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Galatians 2:6

Feb 27, 2016   //   by Charlie Garrett   //   Daily Writing, Epistles (written), Galatians, Galatians 2, Writings  //  No Comments

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Saturday, 27 February 2016

But from those who seemed to be something—whatever they were, it makes no difference to me; God shows personal favoritism to no man—for those who seemed to be something added nothing to me. Galatians 2:6

Paul’s words in this verse appear to be a little harsher than they are in the original Greek. It seems as if he is unnecessarily dismissive of the apostles, but he is simply being logical about his calling and their relation to it.

He is now tying his words back to verse 2 after his parenthetical thought concerning Titus which comprised verses 3-5. He begins with “But from those who seemed to be something.” This is speaking of “those who were of reputation” in verse 2. However, the verb should be present tense, “those who are of reputation.” They not only had authority in the past at the Council in Jerusalem, they continued to have authority at the present, even over those in Galatia.

Paul continues though. Despite this authority, “…whatever they were, it makes no difference to me.” This is not intended as a statement of diminishing their authority. Rather, it is a statement concerning the Source of his. They had nothing to do with where Paul received his commission. Instead, it came apart from them and directly from Christ. The words, “…it makes no difference to me” are intended to show this. Whether they approved of his message or not, the matter had been settled by the same One who commissioned them.

This is supported by his next thought, “God shows personal favoritism to no man.” This is a Hebraism. The words “personal favoritism” literally means, “to accept the face.” In the Old Testament, it could be taken in a positive or a negative way. In the New Testament, it is only used in a negative way (the other such use is in Luke 20:21).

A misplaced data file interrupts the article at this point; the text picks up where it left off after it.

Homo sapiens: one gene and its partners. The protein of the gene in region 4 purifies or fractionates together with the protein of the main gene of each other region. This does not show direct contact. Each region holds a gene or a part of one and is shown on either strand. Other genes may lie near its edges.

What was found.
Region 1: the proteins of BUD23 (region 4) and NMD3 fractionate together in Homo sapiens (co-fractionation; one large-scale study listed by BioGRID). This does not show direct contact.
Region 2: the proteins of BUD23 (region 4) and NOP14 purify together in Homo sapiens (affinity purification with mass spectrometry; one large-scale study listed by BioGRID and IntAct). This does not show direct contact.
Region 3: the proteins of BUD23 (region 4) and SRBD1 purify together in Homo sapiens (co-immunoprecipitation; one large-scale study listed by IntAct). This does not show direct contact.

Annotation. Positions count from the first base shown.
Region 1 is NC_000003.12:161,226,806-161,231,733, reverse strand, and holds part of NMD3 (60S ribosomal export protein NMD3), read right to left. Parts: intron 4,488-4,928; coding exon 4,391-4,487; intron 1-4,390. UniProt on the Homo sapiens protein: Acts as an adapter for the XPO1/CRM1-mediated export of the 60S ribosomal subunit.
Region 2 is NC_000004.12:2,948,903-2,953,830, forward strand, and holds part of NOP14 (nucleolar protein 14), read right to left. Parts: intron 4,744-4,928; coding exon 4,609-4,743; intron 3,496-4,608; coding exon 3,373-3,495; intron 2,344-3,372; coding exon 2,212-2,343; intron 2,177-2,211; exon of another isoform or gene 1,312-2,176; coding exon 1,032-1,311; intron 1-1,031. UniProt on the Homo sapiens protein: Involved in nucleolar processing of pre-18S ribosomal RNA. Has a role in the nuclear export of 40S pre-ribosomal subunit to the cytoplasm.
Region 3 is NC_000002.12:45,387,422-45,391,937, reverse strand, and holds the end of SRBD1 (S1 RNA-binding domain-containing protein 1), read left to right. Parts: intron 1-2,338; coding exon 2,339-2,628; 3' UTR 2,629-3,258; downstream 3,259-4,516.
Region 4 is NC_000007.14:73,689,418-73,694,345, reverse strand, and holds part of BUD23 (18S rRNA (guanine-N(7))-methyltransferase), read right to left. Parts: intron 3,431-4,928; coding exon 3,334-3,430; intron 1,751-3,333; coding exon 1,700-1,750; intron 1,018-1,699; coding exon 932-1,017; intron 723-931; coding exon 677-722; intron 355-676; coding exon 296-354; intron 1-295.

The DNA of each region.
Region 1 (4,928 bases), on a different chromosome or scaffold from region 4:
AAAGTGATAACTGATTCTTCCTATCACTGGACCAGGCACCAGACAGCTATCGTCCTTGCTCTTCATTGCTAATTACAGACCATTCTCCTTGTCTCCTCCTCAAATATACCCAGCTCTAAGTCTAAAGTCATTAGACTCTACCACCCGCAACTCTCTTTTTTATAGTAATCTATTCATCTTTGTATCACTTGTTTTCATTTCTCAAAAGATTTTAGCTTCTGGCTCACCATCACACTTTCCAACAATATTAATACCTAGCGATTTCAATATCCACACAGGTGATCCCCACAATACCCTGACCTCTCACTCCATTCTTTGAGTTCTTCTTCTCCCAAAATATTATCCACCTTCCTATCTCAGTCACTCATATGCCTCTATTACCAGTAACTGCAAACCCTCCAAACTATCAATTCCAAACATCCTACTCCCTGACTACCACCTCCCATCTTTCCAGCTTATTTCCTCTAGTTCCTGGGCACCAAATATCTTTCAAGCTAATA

What it means is that God doesn’t look at a person and accept him based on externals; He is completely impartial in how He judges a person. In this case, God had selected Paul for His own sovereign reasons and that was the end of the matter. Because of this he says, “…for those who seemed to be something added nothing to me.” There was nothing the other apostles could add to Paul’s actual authority with their approval, and there was nothing that they could diminish from it with their disapproval. Instead, he stood approved by God through his selection as an apostle.

Life application: God doesn’t look at externals when judging us. So why should we? How often we get caught up in following a teacher or preacher because he is famous, handsome, eloquent, a great orator, on TV, or for whatever reason! We get star-struck too easily. This is not a proper way of evaluating doctrine. Instead, we should evaluate doctrine based on how the presenter’s words match with Scripture. Let us keep this valuable lesson near to us and always test what we hear based on the word of God alone.

Lord God, Your word sure is marvelous. It comforts us in our times of sadness. It inspires us when we are lacking motivation, it corrects us when we do wrong, it edifies us when we have done what is right, it restores our souls when we are empty, and it fills us to overflowing as we continue to read it. Thank You for Your marvelous word which fills our hungry souls with delight! Help us to pick it up daily and peruse its marvelous pages. Amen.

 

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